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TRAVEL NEWS

Flight chaos: How Germany wants to relax red tape to recruit foreign workers

The German government has announced more details on how it plans to help ease flight disruptions due to staff shortages in the aviation industry.

Passengers at Berlin airport in June.
Passengers at Berlin airport in June. Photo: picture alliance/dpa | Christoph Soeder

What’s happening?

In view of major staff shortages at airports, the German government wants to cut red tape to allow foreign employees to work in Germany.

Temporary workers from abroad should be able to fill in at airports at short notice in sectors such as baggage handling and security checks, said Federal Transport Minister Volker Wissing, Labour Minister Hubertus Heil and Interior Minister Nancy Faeser at a joint press conference in Berlin on Wednesday. 

Faeser said the aim was for the government to issue permits quickly. This should enable skilled workers to be employed in Germany as soon as possible, particularly in ground service providers and private security firms.

“We are making it possible for companies to use support staff from abroad, especially from Turkey,” said Faeser.

The minister reiterated that security remained a top priority for Germany and staff will have to pass background checks.

Heil said that according to the air industry, several thousand workers who are currently not needed at airports in Turkey could plug the gaps in Germany.

He said the workers would be hired by the private companies directly. For their employment in Germany, the government plans to temporarily create the conditions in the form of  residence and work permits.

Heil added that the government would make sure that foreign workers are not exploited. Employees must be paid according to collective agreements and given decent housing, he pledged.

READ ALSO: Will Germany manage to tackle its airport chaos this summer?

Germany has come under fire in the past over the exploitation of foreign workers in the meat industry.

The government blamed the aviation industry for the staff shortages. “Ultimately, it is a private-sector problem that can only be solved by the companies,” said FDP politician Wissing. The companies had cut many jobs during the pandemic, he said.

German government ministers Hubertus Heil, Volker Wissing and Nancy Faeser speak at a Berlin press conference on Wednesday.

German government ministers Hubertus Heil, Volker Wissing and Nancy Faeser speak at a Berlin press conference on Wednesday. Photo: picture alliance/dpa | Kay Nietfeld

The SPD’s Heil also took the companies to task.

“It is not a permanent solution,” Heil said. “It is not acceptable for companies to create problems and dump that on the state’s doorstep, so to speak.” He added that the industry must solve its staffing problem itself in the medium term.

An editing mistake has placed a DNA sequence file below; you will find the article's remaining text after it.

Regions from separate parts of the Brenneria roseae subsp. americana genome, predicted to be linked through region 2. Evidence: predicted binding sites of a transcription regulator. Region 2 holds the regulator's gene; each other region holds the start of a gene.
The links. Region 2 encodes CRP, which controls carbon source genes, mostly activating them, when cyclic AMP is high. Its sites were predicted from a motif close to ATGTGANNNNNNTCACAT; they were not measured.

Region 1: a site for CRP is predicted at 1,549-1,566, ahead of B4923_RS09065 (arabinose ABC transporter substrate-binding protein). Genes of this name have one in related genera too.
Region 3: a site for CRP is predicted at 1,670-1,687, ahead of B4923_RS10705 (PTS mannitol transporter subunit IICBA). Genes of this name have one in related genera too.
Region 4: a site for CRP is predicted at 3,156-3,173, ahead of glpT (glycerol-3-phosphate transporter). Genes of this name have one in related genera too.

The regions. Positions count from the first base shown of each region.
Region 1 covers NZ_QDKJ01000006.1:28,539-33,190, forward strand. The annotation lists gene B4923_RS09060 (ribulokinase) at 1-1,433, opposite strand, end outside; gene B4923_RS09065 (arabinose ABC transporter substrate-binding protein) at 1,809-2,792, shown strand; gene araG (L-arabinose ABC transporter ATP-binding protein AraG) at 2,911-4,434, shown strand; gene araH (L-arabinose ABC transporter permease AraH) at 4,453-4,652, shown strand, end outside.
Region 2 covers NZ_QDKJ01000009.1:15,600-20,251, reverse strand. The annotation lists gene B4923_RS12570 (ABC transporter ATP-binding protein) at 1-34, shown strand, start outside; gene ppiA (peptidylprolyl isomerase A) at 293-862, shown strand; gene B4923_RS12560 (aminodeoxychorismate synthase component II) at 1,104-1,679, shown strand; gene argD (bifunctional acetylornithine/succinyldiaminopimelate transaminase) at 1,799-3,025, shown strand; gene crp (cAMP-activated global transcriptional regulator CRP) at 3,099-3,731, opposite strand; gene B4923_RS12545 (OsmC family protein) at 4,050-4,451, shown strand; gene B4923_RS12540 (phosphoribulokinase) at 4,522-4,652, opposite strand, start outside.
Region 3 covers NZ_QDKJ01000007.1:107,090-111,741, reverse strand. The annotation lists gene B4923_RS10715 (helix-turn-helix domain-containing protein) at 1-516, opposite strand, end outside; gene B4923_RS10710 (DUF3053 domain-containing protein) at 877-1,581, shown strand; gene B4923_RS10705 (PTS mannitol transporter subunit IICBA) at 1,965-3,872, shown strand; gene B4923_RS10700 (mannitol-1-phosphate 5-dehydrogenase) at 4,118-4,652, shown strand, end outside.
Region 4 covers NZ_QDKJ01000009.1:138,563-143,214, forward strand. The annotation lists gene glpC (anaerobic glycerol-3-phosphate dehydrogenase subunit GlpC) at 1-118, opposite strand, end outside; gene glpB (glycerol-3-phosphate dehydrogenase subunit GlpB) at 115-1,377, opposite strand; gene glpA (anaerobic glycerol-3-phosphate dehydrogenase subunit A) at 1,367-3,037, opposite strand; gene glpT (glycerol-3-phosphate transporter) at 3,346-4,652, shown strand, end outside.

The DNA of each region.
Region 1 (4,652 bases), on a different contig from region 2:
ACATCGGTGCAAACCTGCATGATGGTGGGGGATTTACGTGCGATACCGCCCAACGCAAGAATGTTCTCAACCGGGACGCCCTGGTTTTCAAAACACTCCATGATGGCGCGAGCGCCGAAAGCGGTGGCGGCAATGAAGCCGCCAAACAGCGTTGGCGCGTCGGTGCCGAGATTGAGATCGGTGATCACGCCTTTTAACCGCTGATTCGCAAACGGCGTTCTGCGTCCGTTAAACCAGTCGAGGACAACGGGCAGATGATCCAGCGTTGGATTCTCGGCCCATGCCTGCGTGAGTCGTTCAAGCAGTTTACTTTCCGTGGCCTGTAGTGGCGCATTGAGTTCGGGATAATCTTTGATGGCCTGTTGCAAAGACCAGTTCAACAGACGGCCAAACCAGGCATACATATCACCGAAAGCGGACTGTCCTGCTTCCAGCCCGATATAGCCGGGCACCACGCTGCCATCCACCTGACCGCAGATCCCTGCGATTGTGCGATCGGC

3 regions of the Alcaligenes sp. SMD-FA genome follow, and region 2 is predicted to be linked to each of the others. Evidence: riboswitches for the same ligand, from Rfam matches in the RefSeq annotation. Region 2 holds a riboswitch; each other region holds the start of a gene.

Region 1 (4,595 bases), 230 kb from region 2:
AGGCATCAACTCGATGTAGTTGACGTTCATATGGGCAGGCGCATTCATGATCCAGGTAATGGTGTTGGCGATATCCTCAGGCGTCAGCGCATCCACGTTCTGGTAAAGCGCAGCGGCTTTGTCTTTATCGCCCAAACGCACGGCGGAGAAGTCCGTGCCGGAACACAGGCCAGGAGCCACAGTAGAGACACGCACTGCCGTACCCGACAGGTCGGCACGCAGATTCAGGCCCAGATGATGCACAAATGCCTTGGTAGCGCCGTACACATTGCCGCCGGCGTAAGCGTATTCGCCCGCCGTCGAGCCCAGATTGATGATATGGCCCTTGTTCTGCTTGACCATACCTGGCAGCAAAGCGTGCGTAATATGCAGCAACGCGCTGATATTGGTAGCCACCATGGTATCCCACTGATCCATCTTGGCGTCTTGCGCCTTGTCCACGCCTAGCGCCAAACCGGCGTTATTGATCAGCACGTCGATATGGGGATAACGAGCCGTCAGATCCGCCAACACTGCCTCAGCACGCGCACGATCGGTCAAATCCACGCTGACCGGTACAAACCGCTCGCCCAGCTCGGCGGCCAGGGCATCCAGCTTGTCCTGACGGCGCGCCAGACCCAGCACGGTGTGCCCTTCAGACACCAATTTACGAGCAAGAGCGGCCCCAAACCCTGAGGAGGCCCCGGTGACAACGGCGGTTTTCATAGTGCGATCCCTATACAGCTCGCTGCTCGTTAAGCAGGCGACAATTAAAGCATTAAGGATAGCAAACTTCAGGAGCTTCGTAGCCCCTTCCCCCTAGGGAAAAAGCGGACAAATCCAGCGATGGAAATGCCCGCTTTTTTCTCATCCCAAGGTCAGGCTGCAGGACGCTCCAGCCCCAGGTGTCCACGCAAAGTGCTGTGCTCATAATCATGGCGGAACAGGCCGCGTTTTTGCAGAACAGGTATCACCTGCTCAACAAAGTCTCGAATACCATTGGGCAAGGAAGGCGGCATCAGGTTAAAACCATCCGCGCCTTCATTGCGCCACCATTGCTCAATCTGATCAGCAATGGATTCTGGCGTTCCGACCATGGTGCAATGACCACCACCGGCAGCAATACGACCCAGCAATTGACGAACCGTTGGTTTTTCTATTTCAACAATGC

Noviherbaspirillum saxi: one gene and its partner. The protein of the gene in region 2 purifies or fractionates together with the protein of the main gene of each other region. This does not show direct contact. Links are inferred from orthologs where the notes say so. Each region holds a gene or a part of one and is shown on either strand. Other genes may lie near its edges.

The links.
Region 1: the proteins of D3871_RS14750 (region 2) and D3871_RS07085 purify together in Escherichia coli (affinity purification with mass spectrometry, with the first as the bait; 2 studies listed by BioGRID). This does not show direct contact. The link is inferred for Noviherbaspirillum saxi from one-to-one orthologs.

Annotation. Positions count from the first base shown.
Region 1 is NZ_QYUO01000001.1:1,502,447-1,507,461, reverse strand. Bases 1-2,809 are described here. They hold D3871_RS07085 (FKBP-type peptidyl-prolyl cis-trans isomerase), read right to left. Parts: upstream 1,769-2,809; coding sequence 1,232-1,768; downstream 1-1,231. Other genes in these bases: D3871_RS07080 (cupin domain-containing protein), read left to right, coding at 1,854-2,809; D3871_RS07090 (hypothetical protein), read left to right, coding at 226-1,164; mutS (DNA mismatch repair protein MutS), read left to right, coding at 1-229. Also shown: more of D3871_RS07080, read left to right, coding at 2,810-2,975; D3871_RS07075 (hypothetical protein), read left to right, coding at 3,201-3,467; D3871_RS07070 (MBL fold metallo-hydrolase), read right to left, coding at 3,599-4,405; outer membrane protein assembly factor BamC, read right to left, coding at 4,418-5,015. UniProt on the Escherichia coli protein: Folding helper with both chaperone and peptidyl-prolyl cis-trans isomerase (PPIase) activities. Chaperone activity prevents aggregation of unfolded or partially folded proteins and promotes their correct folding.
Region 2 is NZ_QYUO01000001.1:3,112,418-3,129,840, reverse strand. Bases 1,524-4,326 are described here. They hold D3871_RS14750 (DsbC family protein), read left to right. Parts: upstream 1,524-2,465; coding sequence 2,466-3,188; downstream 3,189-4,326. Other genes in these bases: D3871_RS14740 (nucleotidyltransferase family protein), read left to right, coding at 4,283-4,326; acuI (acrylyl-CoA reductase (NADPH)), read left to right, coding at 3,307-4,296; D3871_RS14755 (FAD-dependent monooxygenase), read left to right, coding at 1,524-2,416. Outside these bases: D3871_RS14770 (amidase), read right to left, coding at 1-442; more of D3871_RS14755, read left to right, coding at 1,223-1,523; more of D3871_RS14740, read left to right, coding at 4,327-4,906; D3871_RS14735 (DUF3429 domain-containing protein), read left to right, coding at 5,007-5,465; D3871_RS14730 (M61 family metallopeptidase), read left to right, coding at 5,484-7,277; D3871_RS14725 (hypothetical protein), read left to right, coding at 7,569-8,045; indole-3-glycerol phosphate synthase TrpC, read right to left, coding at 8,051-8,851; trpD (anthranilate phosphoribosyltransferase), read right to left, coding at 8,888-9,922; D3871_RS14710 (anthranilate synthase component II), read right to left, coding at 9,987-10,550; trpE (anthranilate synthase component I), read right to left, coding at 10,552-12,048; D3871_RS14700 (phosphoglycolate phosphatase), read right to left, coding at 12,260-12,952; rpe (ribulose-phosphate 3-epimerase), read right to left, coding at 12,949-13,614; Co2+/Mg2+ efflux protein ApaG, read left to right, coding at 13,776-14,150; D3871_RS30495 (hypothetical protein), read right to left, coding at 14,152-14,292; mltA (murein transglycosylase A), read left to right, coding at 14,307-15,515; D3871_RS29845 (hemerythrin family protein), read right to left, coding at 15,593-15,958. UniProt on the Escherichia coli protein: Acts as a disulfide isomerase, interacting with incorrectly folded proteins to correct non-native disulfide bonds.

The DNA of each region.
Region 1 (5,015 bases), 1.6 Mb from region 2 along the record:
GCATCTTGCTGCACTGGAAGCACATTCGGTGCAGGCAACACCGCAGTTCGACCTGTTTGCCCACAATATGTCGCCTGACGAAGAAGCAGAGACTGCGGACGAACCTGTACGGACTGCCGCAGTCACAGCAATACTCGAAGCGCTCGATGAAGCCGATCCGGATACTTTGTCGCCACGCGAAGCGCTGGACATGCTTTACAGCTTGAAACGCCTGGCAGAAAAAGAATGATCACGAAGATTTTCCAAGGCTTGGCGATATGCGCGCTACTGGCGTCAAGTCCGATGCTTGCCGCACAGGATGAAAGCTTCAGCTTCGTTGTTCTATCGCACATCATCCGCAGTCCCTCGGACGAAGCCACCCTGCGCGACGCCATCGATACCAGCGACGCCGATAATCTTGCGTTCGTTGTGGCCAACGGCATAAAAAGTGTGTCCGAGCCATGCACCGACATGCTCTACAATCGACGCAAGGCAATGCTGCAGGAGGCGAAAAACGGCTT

The companies have a duty – and a vested interest – to be attractive employers, said Heil, adding that it is their customers who are suffering from the current chaos.

Heil criticised the fact that many companies in the aviation industry had laid off staff in the pandemic – or didn’t top up reduced hours pay despite government support. These decisions led to many employees quitting or looking for other, more attractive jobs, he said. 

Meanwhile, Government Commissioner for Tourism, Claudia Müller, accused firms of planning errors. It was “not difficult to foresee” that the time would come when “many people would finally want to get out and enjoy their holidays again”, the Green politician told Bild newspaper.

Open up priority lanes

The SNP’s Faeser urged the aviation industry to also take further measures to reduce the queues at check-in and security gates.

For example, fast or priority lanes could be opened for all travellers, she suggested. These are usually only open to business or first-class travellers.

However, concerns have been raised about how helpful extra workers from abroad will be for the current season. 

Many of the temp workers are likely to be deployed in August at the earliest – and that could be too late for the busiest season at many airports, said Thomas Richter, head of the employers’ association of ground handling service providers in air transport (ABL).

He added: “It doesn’t solve the problem, but it certainly helps.”

The shortage of staff at airlines and especially ground service providers is currently causing huge queues, delays and flight cancellations.

READ ALSO: ‘Arrive three hours early’: Your tips for flying in Germany this summer

Meanwhile, airlines across Europe are cancelling thousands of flights to relieve the overstretched system. Lufthansa alone is cancelling around 3,000 connections at its Frankfurt and Munich hubs over summer.

As The Local reported, Lufthansa CEO Carsten Spohr apologised for the disruption in an open letter to customers. 

According to a study by the Institute of the German Economy, there is currently a shortage of about 7,200 skilled workers at German airports.